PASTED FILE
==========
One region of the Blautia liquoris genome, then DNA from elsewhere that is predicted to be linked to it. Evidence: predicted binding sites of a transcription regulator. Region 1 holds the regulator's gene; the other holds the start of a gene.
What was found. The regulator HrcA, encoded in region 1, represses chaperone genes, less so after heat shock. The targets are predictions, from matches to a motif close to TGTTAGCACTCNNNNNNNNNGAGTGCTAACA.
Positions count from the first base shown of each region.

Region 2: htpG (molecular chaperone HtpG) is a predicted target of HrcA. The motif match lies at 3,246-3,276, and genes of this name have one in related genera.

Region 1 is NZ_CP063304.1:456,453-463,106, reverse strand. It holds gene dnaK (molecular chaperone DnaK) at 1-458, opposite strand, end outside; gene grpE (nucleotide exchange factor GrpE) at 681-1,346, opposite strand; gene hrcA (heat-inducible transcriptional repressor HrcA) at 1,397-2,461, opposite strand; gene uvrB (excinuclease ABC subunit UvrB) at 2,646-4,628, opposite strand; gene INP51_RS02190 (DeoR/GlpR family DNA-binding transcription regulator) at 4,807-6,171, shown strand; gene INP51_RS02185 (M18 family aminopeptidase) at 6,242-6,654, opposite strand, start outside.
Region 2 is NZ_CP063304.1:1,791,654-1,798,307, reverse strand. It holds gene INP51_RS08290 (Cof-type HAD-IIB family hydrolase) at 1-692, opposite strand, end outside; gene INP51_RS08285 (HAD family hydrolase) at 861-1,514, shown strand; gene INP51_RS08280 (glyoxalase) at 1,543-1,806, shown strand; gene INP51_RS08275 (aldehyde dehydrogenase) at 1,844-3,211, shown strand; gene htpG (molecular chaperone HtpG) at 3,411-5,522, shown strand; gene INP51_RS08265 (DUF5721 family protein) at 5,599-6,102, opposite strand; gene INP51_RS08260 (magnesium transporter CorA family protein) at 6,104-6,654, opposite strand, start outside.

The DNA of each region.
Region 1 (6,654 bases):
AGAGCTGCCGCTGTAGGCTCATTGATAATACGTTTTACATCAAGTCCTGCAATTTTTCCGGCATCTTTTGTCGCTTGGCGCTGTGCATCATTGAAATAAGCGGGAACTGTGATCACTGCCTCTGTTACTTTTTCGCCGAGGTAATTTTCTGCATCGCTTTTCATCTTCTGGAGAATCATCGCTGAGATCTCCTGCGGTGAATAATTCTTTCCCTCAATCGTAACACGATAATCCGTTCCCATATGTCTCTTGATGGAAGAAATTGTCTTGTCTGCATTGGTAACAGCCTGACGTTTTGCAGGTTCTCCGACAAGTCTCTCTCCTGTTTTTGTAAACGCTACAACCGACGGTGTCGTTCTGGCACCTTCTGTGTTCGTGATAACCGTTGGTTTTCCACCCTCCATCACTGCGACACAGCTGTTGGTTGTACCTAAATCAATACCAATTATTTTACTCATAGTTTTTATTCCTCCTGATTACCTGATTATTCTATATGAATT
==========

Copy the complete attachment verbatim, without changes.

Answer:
One region of the Blautia liquoris genome, then DNA from elsewhere that is predicted to be linked to it. Evidence: predicted binding sites of a transcription regulator. Region 1 holds the regulator's gene; the other holds the start of a gene.
What was found. The regulator HrcA, encoded in region 1, represses chaperone genes, less so after heat shock. The targets are predictions, from matches to a motif close to TGTTAGCACTCNNNNNNNNNGAGTGCTAACA.
Positions count from the first base shown of each region.

Region 2: htpG (molecular chaperone HtpG) is a predicted target of HrcA. The motif match lies at 3,246-3,276, and genes of this name have one in related genera.

Region 1 is NZ_CP063304.1:456,453-463,106, reverse strand. It holds gene dnaK (molecular chaperone DnaK) at 1-458, opposite strand, end outside; gene grpE (nucleotide exchange factor GrpE) at 681-1,346, opposite strand; gene hrcA (heat-inducible transcriptional repressor HrcA) at 1,397-2,461, opposite strand; gene uvrB (excinuclease ABC subunit UvrB) at 2,646-4,628, opposite strand; gene INP51_RS02190 (DeoR/GlpR family DNA-binding transcription regulator) at 4,807-6,171, shown strand; gene INP51_RS02185 (M18 family aminopeptidase) at 6,242-6,654, opposite strand, start outside.
Region 2 is NZ_CP063304.1:1,791,654-1,798,307, reverse strand. It holds gene INP51_RS08290 (Cof-type HAD-IIB family hydrolase) at 1-692, opposite strand, end outside; gene INP51_RS08285 (HAD family hydrolase) at 861-1,514, shown strand; gene INP51_RS08280 (glyoxalase) at 1,543-1,806, shown strand; gene INP51_RS08275 (aldehyde dehydrogenase) at 1,844-3,211, shown strand; gene htpG (molecular chaperone HtpG) at 3,411-5,522, shown strand; gene INP51_RS08265 (DUF5721 family protein) at 5,599-6,102, opposite strand; gene INP51_RS08260 (magnesium transporter CorA family protein) at 6,104-6,654, opposite strand, start outside.

The DNA of each region.
Region 1 (6,654 bases):
AGAGCTGCCGCTGTAGGCTCATTGATAATACGTTTTACATCAAGTCCTGCAATTTTTCCGGCATCTTTTGTCGCTTGGCGCTGTGCATCATTGAAATAAGCGGGAACTGTGATCACTGCCTCTGTTACTTTTTCGCCGAGGTAATTTTCTGCATCGCTTTTCATCTTCTGGAGAATCATCGCTGAGATCTCCTGCGGTGAATAATTCTTTCCCTCAATCGTAACACGATAATCCGTTCCCATATGTCTCTTGATGGAAGAAATTGTCTTGTCTGCATTGGTAACAGCCTGACGTTTTGCAGGTTCTCCGACAAGTCTCTCTCCTGTTTTTGTAAACGCTACAACCGACGGTGTCGTTCTGGCACCTTCTGTGTTCGTGATAACCGTTGGTTTTCCACCCTCCATCACTGCGACACAGCTGTTGGTTGTACCTAAATCAATACCAATTATTTTACTCATAGTTTTTATTCCTCCTGATTACCTGATTATTCTATATGAATT